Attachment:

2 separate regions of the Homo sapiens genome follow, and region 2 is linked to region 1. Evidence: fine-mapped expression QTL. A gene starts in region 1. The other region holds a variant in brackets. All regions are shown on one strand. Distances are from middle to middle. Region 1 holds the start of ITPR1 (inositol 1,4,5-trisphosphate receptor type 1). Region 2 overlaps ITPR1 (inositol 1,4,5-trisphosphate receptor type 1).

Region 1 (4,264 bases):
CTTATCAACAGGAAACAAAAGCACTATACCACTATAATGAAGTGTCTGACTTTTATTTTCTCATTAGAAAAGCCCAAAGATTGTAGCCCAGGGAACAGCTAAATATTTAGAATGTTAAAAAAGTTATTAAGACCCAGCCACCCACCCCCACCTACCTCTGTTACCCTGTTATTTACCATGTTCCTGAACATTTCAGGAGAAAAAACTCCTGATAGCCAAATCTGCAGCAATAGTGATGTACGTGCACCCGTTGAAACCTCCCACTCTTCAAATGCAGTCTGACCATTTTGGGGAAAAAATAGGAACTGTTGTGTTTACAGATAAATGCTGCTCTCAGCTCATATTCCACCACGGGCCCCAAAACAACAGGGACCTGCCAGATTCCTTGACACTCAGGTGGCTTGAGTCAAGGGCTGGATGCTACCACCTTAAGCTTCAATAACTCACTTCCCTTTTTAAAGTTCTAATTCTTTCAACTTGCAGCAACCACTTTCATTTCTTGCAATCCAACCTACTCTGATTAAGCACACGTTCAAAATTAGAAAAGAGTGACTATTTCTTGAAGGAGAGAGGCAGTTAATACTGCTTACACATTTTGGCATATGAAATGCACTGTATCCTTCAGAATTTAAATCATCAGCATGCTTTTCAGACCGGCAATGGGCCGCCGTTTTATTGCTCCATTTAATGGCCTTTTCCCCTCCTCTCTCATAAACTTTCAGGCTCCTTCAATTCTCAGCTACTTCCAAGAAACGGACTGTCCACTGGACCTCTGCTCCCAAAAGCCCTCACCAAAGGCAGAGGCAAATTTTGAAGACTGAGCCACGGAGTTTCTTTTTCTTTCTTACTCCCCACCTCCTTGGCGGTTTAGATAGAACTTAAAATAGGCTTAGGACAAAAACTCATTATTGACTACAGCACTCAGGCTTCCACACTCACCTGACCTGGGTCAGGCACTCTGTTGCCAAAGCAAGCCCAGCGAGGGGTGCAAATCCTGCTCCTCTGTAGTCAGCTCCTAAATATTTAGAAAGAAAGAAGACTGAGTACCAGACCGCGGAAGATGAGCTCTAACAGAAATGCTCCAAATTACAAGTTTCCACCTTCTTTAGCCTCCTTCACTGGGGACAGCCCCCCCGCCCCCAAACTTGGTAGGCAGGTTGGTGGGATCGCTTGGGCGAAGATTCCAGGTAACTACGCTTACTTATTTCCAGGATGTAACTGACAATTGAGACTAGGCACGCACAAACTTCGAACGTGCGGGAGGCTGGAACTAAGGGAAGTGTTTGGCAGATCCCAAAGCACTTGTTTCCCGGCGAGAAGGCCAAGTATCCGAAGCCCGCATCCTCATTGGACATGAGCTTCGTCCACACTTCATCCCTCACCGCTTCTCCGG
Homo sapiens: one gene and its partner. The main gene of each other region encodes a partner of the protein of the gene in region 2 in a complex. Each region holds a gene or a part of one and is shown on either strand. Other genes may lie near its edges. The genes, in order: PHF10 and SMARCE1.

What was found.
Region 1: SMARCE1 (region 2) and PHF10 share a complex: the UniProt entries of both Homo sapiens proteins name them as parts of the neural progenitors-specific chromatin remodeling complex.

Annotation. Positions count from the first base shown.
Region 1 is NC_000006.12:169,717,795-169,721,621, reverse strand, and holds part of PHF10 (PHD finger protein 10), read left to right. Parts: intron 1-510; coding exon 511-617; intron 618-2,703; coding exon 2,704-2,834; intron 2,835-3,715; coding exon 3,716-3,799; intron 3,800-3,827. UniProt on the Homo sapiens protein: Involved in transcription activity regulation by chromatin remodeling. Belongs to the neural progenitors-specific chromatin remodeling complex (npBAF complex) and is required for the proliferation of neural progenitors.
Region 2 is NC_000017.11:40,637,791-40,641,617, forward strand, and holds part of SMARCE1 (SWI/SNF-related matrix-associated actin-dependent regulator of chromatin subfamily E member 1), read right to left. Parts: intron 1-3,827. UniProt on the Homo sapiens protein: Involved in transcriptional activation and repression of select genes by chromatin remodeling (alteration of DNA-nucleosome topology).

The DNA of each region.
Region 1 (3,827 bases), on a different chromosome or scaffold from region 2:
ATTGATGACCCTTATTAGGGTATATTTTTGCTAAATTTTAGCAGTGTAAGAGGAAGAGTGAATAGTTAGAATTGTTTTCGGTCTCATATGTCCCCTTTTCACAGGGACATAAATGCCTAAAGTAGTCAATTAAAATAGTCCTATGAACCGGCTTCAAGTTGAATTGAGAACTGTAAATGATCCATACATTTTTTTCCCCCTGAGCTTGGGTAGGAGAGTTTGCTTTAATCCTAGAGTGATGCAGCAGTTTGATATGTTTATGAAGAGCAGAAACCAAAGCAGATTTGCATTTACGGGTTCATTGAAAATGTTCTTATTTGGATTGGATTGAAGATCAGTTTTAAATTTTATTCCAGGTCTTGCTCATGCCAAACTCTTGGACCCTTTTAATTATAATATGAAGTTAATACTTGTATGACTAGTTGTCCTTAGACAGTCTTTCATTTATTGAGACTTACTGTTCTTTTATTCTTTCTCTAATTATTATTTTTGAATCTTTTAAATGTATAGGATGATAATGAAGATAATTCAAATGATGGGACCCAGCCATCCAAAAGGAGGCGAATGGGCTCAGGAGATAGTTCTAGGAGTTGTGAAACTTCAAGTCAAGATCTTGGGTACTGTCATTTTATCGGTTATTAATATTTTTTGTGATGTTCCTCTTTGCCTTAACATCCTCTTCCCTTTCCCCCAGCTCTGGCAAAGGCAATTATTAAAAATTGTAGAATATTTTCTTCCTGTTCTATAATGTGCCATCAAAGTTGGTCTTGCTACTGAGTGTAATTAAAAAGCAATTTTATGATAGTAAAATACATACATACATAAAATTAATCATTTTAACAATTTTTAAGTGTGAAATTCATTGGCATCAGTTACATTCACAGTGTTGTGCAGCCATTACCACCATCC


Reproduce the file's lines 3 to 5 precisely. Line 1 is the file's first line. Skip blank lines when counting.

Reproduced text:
CTTATCAACAGGAAACAAAAGCACTATACCACTATAATGAAGTGTCTGACTTTTATTTTCTCATTAGAAAAGCCCAAAGATTGTAGCCCAGGGAACAGCTAAATATTTAGAATGTTAAAAAAGTTATTAAGACCCAGCCACCCACCCCCACCTACCTCTGTTACCCTGTTATTTACCATGTTCCTGAACATTTCAGGAGAAAAAACTCCTGATAGCCAAATCTGCAGCAATAGTGATGTACGTGCACCCGTTGAAACCTCCCACTCTTCAAATGCAGTCTGACCATTTTGGGGAAAAAATAGGAACTGTTGTGTTTACAGATAAATGCTGCTCTCAGCTCATATTCCACCACGGGCCCCAAAACAACAGGGACCTGCCAGATTCCTTGACACTCAGGTGGCTTGAGTCAAGGGCTGGATGCTACCACCTTAAGCTTCAATAACTCACTTCCCTTTTTAAAGTTCTAATTCTTTCAACTTGCAGCAACCACTTTCATTTCTTGCAATCCAACCTACTCTGATTAAGCACACGTTCAAAATTAGAAAAGAGTGACTATTTCTTGAAGGAGAGAGGCAGTTAATACTGCTTACACATTTTGGCATATGAAATGCACTGTATCCTTCAGAATTTAAATCATCAGCATGCTTTTCAGACCGGCAATGGGCCGCCGTTTTATTGCTCCATTTAATGGCCTTTTCCCCTCCTCTCTCATAAACTTTCAGGCTCCTTCAATTCTCAGCTACTTCCAAGAAACGGACTGTCCACTGGACCTCTGCTCCCAAAAGCCCTCACCAAAGGCAGAGGCAAATTTTGAAGACTGAGCCACGGAGTTTCTTTTTCTTTCTTACTCCCCACCTCCTTGGCGGTTTAGATAGAACTTAAAATAGGCTTAGGACAAAAACTCATTATTGACTACAGCACTCAGGCTTCCACACTCACCTGACCTGGGTCAGGCACTCTGTTGCCAAAGCAAGCCCAGCGAGGGGTGCAAATCCTGCTCCTCTGTAGTCAGCTCCTAAATATTTAGAAAGAAAGAAGACTGAGTACCAGACCGCGGAAGATGAGCTCTAACAGAAATGCTCCAAATTACAAGTTTCCACCTTCTTTAGCCTCCTTCACTGGGGACAGCCCCCCCGCCCCCAAACTTGGTAGGCAGGTTGGTGGGATCGCTTGGGCGAAGATTCCAGGTAACTACGCTTACTTATTTCCAGGATGTAACTGACAATTGAGACTAGGCACGCACAAACTTCGAACGTGCGGGAGGCTGGAACTAAGGGAAGTGTTTGGCAGATCCCAAAGCACTTGTTTCCCGGCGAGAAGGCCAAGTATCCGAAGCCCGCATCCTCATTGGACATGAGCTTCGTCCACACTTCATCCCTCACCGCTTCTCCGG
Homo sapiens: one gene and its partner. The main gene of each other region encodes a partner of the protein of the gene in region 2 in a complex. Each region holds a gene or a part of one and is shown on either strand. Other genes may lie near its edges. The genes, in order: PHF10 and SMARCE1.

What was found.